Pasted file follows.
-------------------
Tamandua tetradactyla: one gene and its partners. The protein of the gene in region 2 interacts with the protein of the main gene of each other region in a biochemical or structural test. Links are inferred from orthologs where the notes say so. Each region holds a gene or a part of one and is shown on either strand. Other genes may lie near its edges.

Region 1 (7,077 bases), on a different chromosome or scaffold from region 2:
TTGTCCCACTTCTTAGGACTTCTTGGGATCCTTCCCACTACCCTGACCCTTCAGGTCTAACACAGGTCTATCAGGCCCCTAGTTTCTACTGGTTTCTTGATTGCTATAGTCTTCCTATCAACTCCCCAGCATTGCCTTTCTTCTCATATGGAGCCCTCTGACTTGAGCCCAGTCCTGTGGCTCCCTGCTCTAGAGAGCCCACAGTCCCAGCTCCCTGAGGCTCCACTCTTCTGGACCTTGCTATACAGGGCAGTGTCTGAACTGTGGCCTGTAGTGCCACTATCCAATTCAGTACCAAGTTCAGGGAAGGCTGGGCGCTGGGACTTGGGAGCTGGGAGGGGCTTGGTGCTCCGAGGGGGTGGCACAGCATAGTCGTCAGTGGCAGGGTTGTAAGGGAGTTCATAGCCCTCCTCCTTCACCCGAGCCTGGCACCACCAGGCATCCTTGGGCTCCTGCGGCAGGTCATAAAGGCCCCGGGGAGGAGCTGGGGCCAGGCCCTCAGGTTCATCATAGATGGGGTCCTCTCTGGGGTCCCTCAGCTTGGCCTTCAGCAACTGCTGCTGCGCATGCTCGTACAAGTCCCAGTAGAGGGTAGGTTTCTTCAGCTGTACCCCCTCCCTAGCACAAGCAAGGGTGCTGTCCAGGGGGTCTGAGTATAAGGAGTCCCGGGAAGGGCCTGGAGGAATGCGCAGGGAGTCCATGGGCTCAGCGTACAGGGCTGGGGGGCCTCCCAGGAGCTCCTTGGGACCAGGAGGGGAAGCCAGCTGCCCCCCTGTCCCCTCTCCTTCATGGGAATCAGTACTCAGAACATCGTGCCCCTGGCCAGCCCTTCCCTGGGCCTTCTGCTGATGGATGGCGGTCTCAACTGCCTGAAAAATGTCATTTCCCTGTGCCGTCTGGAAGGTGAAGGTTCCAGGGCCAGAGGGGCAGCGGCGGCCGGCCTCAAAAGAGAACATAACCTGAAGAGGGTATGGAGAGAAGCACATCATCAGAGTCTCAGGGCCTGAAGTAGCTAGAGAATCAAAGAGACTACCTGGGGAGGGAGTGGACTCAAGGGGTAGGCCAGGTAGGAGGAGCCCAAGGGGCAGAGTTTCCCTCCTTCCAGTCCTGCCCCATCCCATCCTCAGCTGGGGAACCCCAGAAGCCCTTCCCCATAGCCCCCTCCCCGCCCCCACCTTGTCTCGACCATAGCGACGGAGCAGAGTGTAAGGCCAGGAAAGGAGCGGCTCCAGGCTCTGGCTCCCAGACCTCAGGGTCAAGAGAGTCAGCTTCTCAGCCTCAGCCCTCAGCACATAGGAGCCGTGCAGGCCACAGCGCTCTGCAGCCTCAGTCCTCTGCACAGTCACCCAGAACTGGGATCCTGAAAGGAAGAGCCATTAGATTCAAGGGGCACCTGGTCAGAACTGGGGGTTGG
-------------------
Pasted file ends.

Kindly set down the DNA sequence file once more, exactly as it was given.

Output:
Tamandua tetradactyla: one gene and its partners. The protein of the gene in region 2 interacts with the protein of the main gene of each other region in a biochemical or structural test. Links are inferred from orthologs where the notes say so. Each region holds a gene or a part of one and is shown on either strand. Other genes may lie near its edges.

Region 1 (7,077 bases), on a different chromosome or scaffold from region 2:
TTGTCCCACTTCTTAGGACTTCTTGGGATCCTTCCCACTACCCTGACCCTTCAGGTCTAACACAGGTCTATCAGGCCCCTAGTTTCTACTGGTTTCTTGATTGCTATAGTCTTCCTATCAACTCCCCAGCATTGCCTTTCTTCTCATATGGAGCCCTCTGACTTGAGCCCAGTCCTGTGGCTCCCTGCTCTAGAGAGCCCACAGTCCCAGCTCCCTGAGGCTCCACTCTTCTGGACCTTGCTATACAGGGCAGTGTCTGAACTGTGGCCTGTAGTGCCACTATCCAATTCAGTACCAAGTTCAGGGAAGGCTGGGCGCTGGGACTTGGGAGCTGGGAGGGGCTTGGTGCTCCGAGGGGGTGGCACAGCATAGTCGTCAGTGGCAGGGTTGTAAGGGAGTTCATAGCCCTCCTCCTTCACCCGAGCCTGGCACCACCAGGCATCCTTGGGCTCCTGCGGCAGGTCATAAAGGCCCCGGGGAGGAGCTGGGGCCAGGCCCTCAGGTTCATCATAGATGGGGTCCTCTCTGGGGTCCCTCAGCTTGGCCTTCAGCAACTGCTGCTGCGCATGCTCGTACAAGTCCCAGTAGAGGGTAGGTTTCTTCAGCTGTACCCCCTCCCTAGCACAAGCAAGGGTGCTGTCCAGGGGGTCTGAGTATAAGGAGTCCCGGGAAGGGCCTGGAGGAATGCGCAGGGAGTCCATGGGCTCAGCGTACAGGGCTGGGGGGCCTCCCAGGAGCTCCTTGGGACCAGGAGGGGAAGCCAGCTGCCCCCCTGTCCCCTCTCCTTCATGGGAATCAGTACTCAGAACATCGTGCCCCTGGCCAGCCCTTCCCTGGGCCTTCTGCTGATGGATGGCGGTCTCAACTGCCTGAAAAATGTCATTTCCCTGTGCCGTCTGGAAGGTGAAGGTTCCAGGGCCAGAGGGGCAGCGGCGGCCGGCCTCAAAAGAGAACATAACCTGAAGAGGGTATGGAGAGAAGCACATCATCAGAGTCTCAGGGCCTGAAGTAGCTAGAGAATCAAAGAGACTACCTGGGGAGGGAGTGGACTCAAGGGGTAGGCCAGGTAGGAGGAGCCCAAGGGGCAGAGTTTCCCTCCTTCCAGTCCTGCCCCATCCCATCCTCAGCTGGGGAACCCCAGAAGCCCTTCCCCATAGCCCCCTCCCCGCCCCCACCTTGTCTCGACCATAGCGACGGAGCAGAGTGTAAGGCCAGGAAAGGAGCGGCTCCAGGCTCTGGCTCCCAGACCTCAGGGTCAAGAGAGTCAGCTTCTCAGCCTCAGCCCTCAGCACATAGGAGCCGTGCAGGCCACAGCGCTCTGCAGCCTCAGTCCTCTGCACAGTCACCCAGAACTGGGATCCTGAAAGGAAGAGCCATTAGATTCAAGGGGCACCTGGTCAGAACTGGGGGTTGG